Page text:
Is It Ever Okay To Say You Regret Your Kids?
9:45 am, April 9th | by Sarah Devlin
Sarah: Okay, let’s talk about the woman who told the Daily Mail she hates her children.
Colette: It must’ve been an interesting breakfast for those children…”Hey honey, pass me this morning’s Daily Mail”
“Darling, I…I don’t think you want to read it.”
Do you think the author told her children this article coming out? Complete with photographs?
Sarah: I find it impossible to believe that she wouldn’t, because they must have needed their permission for the photos of them, right?
Colette: I don’t think so — not if they were the author’s property…? I’m sure someone in the comments is going to inform me of how wrong I am. I really have no idea if what I just said is true.
On the one hand, I do appreciate the fact that this woman was bold enough to admit something that I’m sure more mothers think — namely, that her life would’ve been better if she didn’t have children. But the manner in which it was done…how she threw working mothers under the bus and directed a lot of resentment towards her children that I feel should’ve been directed towards her husband and the traditional gender roles that are enacted in parenting…
Sarah: I mean, that was weird. Why not just choose your own choices, lady?
Colette: Exactly! The author kept referring to the “responsibilities” of her “role” as if they were static and unyielding. Motherhood can look like whatever you want it to look like. If she wanted to have more freedom, why didn’t she discuss that with her husband?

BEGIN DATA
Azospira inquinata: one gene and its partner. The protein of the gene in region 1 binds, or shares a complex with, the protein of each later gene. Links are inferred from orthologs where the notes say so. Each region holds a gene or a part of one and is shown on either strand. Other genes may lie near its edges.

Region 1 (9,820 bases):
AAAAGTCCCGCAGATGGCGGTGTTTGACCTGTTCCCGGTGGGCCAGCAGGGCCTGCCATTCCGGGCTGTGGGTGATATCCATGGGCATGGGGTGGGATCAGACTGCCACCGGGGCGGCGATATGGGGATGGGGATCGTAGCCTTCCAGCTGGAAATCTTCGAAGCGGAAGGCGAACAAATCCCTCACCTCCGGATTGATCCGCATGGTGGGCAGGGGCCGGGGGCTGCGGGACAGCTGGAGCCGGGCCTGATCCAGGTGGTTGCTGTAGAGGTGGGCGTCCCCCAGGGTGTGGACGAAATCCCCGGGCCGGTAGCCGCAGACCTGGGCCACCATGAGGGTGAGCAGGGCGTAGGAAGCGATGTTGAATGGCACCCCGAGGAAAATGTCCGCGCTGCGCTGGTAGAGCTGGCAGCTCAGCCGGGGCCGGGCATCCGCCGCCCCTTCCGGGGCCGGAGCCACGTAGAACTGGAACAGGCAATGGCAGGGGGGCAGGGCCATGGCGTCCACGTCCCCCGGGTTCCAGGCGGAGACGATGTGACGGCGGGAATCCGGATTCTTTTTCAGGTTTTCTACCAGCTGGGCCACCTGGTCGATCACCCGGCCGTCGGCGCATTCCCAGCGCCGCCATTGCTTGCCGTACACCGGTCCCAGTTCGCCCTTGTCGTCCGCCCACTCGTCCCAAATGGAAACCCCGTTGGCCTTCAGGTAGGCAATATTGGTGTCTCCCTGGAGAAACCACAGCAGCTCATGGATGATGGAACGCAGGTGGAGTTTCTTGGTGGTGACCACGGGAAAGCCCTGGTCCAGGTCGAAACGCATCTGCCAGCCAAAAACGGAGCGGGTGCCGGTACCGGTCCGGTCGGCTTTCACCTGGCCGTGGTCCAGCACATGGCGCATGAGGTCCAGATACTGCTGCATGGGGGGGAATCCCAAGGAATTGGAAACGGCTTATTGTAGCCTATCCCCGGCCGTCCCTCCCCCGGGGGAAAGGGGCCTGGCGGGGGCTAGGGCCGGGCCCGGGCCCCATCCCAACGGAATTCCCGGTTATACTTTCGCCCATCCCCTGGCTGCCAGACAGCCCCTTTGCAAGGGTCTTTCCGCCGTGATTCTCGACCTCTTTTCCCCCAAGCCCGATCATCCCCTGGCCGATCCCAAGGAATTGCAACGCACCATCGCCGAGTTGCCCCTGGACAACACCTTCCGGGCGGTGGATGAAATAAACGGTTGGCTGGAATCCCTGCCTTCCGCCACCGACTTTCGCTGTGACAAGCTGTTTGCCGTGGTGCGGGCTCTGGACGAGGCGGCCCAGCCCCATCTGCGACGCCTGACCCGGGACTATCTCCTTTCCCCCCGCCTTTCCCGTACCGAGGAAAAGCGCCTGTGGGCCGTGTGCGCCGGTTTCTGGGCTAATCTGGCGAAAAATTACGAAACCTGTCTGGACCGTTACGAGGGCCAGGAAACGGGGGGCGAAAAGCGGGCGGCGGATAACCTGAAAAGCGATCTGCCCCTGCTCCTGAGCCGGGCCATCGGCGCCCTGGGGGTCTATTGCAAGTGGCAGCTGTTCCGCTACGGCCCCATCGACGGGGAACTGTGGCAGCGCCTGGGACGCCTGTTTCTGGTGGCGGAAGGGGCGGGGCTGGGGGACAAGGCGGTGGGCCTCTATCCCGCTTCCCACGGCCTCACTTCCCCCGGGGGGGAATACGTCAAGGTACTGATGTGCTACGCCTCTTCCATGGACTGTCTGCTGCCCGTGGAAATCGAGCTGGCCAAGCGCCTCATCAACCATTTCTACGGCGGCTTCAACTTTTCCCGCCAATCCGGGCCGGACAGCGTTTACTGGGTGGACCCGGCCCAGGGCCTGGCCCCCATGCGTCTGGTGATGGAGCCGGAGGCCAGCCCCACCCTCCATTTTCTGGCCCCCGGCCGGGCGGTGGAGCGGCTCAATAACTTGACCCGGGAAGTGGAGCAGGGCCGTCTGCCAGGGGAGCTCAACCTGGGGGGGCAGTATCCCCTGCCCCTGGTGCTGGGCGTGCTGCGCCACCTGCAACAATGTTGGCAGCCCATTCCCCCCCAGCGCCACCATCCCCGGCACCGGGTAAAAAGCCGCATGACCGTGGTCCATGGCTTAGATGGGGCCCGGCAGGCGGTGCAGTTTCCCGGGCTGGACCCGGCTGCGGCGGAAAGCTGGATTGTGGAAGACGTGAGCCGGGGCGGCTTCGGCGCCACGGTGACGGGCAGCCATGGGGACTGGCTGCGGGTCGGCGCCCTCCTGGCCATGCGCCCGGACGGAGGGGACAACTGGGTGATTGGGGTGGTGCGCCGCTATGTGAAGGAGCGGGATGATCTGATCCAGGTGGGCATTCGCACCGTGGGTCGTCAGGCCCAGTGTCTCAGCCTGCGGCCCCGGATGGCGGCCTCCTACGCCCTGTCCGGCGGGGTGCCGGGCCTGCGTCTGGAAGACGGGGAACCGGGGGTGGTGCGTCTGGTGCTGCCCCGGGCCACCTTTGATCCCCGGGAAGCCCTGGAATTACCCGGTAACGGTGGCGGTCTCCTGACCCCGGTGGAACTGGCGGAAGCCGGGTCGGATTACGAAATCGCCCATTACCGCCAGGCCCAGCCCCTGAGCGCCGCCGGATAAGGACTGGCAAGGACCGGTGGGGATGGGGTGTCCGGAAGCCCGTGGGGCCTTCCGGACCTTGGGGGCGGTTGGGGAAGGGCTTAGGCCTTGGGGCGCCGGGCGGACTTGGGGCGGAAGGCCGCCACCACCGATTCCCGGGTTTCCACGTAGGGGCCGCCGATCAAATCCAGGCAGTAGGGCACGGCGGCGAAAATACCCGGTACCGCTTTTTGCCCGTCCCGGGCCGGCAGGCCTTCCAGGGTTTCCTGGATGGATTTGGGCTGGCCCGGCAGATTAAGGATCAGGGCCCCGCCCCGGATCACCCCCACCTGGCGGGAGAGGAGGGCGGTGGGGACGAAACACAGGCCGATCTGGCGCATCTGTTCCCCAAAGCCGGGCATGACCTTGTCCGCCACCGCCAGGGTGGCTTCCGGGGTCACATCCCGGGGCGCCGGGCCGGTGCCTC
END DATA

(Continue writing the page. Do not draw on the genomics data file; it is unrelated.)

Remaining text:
Sarah: I mean, 2 B FAIR, she’s 57 — not having kids was not as much of an “Oh, that’s cool!” thing as it is now.
Colette: Oh absolutely, which is why I think she should be blaming “the system,” if you will, as opposed to her own children.
Sarah: Right. Also…finding out her daughter is bedridden and she’s her primary caregiver was a gut punch. Paging Nurse Ratched.
Colette: I understand that women are pressured to have children and made to feel like they haven’t led a full life unless they do, but the route this woman took is so unnecessary…And seriously. I got some MAJOR ‘Mommy Dearest’ vibes from this piece. I wonder if her children had wire hangers in their closets? I understand that this woman felt trapped but, seemingly unlike her, I don’t think of her as a martyr.
Sarah: I think that this is just an argument for ALL the birth control and ALL the not having kids if you don’t want kids, ever. She’s like Madame Bovary.
Colette: She’s like every tragic female character in literature who were unable to live their life on their own terms because of societal pressures. I get it, but then why rail against women who are trying to raise children and have a career?
Sarah: Well, right. I think she was getting preemptively defensive. Because she probably knows she’s going to get Piled. On.
Colette: Yeah, things definitely took a strange turn.
She’s already prepared for her detractors: “Sure, I didn’t want children, but I was THERE. If I’m not a mother, what does that make you?”
Sarah: Yeah, I guess it was her way of being like “So I didn’t want kids, but I didn’t f*ck them up! I COMMITTED.”
Colette: It’s a strange, proud fatalism. She went down with the ship while you, a working mother, were off leaving “the vital job of caring for [your children] to strangers.”
Sarah: I mean, just bananas. I think we should allow for the possibility that she was edited to seem WAY more horrible. Because otherwise, this is basically like tarring and feathering herself.
Colette: If it was editing, wouldn’t she have seen the final product before it was published?
Sarah: Not necessarily!